Feature Story from 2002
MISSISSIPPI STATE -- School and health personnel face many challenges in improving health among Mississippi's school children, and a June 6 through 8 conference in Biloxi will offer guidance.
By Jeanie Davidson
MISSISSIPPI STATE -- Mississippi's increasing need for doctors has spurred an opportunity for local students to prepare themselves for careers in the medical field.
"With one out of five doctors in Mississippi approaching retirement age, the state's need for doctors will only escalate," said Bonnie Carew, rural health policy coordinator for Mississippi State University's Extension Service.
MISSISSIPPI STATE -- Many Mississippi fields are proof that "hope springs eternal" as soybean growers are planting early, aiming for strong yields in a year when prices offer little incentive.
Alan Blaine, soybean specialist with the Mississippi State University Extension Service, said about 60 percent of the crop was planted by May 1. While growers are running slightly behind last year's planting schedule, they are still ahead of the five-year average.
MISSISSIPPI STATE -- People trying to refill their propane tanks for summer grilling may encounter an extra expense as they find they must buy a new safety valve.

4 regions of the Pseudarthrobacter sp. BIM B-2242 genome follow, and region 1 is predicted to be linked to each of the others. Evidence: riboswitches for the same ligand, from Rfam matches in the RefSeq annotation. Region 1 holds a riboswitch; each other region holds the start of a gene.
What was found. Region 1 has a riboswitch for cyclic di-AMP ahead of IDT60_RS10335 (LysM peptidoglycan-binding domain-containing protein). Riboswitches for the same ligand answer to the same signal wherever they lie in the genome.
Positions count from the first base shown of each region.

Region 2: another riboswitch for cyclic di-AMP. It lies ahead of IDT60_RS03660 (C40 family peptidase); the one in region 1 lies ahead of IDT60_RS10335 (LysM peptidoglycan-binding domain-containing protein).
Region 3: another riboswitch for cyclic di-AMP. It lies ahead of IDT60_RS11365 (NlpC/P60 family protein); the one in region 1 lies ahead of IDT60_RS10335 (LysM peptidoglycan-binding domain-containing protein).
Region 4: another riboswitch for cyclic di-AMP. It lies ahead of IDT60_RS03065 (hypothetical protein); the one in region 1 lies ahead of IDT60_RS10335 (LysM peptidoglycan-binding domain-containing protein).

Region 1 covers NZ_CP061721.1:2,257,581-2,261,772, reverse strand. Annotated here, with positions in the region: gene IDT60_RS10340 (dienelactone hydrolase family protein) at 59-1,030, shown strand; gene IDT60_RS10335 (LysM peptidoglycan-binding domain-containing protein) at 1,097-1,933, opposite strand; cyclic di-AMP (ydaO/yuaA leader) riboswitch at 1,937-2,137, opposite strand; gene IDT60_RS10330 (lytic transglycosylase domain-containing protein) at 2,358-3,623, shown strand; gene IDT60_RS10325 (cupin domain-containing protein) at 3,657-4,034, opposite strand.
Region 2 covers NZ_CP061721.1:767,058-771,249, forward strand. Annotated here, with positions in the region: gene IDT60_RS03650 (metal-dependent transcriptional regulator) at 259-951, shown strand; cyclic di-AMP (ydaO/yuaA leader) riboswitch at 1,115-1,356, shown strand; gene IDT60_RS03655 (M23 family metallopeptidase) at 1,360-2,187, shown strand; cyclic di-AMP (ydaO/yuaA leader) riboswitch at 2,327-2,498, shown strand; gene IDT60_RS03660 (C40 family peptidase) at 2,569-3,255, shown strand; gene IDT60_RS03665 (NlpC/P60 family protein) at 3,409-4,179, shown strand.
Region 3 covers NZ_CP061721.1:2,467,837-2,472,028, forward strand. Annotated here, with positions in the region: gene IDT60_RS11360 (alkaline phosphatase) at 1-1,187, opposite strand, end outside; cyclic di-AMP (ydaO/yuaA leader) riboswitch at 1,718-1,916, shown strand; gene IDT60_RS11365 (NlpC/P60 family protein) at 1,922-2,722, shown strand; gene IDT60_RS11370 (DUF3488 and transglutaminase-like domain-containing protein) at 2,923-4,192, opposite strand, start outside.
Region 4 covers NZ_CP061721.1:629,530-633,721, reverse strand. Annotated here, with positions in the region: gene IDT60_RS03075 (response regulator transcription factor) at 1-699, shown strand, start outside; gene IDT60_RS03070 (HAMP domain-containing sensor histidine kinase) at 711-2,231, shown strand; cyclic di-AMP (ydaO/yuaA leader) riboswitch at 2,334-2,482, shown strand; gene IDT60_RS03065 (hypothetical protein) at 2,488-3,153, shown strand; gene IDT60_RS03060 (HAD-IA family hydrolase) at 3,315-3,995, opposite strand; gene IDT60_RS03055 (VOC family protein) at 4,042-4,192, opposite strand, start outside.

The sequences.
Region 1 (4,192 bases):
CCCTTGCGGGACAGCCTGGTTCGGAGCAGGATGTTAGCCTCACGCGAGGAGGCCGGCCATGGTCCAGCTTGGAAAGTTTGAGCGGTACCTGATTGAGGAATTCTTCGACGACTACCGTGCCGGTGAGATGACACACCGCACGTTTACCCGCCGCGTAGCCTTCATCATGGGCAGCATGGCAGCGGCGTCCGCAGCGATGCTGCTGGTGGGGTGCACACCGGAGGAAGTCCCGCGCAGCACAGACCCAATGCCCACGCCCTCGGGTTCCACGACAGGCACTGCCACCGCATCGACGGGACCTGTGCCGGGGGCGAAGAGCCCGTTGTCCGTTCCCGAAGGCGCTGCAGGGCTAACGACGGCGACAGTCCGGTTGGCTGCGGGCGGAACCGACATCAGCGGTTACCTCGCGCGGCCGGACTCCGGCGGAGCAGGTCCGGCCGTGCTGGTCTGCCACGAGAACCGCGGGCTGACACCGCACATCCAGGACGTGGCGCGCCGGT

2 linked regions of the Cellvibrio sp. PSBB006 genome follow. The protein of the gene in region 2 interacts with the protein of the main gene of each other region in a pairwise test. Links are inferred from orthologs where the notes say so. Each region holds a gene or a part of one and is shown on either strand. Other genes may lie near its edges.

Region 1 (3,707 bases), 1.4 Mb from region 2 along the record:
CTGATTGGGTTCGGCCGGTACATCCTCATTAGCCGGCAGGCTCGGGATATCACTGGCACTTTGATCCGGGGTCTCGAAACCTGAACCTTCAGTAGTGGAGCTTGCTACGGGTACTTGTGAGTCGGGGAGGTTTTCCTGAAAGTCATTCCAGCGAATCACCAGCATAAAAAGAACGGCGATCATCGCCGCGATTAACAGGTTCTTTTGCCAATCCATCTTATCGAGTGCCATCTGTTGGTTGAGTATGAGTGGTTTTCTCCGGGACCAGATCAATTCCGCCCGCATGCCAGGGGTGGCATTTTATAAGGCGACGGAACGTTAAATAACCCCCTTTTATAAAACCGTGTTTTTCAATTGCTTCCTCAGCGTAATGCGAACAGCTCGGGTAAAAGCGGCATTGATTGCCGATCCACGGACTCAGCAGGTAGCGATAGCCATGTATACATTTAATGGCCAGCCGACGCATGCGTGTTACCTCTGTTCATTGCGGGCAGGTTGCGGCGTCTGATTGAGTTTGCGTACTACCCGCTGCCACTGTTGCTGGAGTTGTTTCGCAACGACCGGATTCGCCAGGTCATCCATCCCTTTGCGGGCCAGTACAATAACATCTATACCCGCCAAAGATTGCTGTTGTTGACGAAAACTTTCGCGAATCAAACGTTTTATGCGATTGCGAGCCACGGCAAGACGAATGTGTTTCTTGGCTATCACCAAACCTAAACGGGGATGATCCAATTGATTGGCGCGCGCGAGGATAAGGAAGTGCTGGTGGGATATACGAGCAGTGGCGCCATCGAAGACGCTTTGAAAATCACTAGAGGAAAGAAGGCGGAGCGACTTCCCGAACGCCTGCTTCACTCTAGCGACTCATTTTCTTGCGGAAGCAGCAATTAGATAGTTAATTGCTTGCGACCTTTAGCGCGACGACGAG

As of April 1, all four- to 40-pound propane tanks must be equipped with an Overfill Protection Device. This is a new valve that replaces the one on existing tanks. The new valves are marked with "OPD" to designate their compliance with the state law and have three-lobed valve handles, rather than the five-lobe type found on older propane tanks.
MISSISSIPPI STATE -- Mississippi's cotton is facing another year of weather challenges as U.S. Highway 82 divides northern counties with plenty of rain from southern counties in need of additional moisture.
Mississippi State University Extension cotton specialist Will McCarty said the cooler temperatures in mid-May haven't helped the crop that was already off to a slow start. Most growers try to have cotton planted by May 25, but the first of June is the absolute latest growers usually plant.
MISSISSIPPI STATE -- Production costs are up and prices are down, but Mississippi cotton growers have one reason to celebrate this year; 2002 is on course to be the third consecutive year boll weevils will not steal from the state's yields.
Jeannine Smith, executive director of the Mississippi Boll Weevil Management Corp., said the first week of trapping boll weevils from May 2 through 8 revealed weevil-free fields in 95 percent of Mississippi's cotton.
MISSISSIPPI STATE -- What was once possible only in movies is now a reality to the average Mississippian who can visit an online map of the state and find a picture of their own neighborhood and home.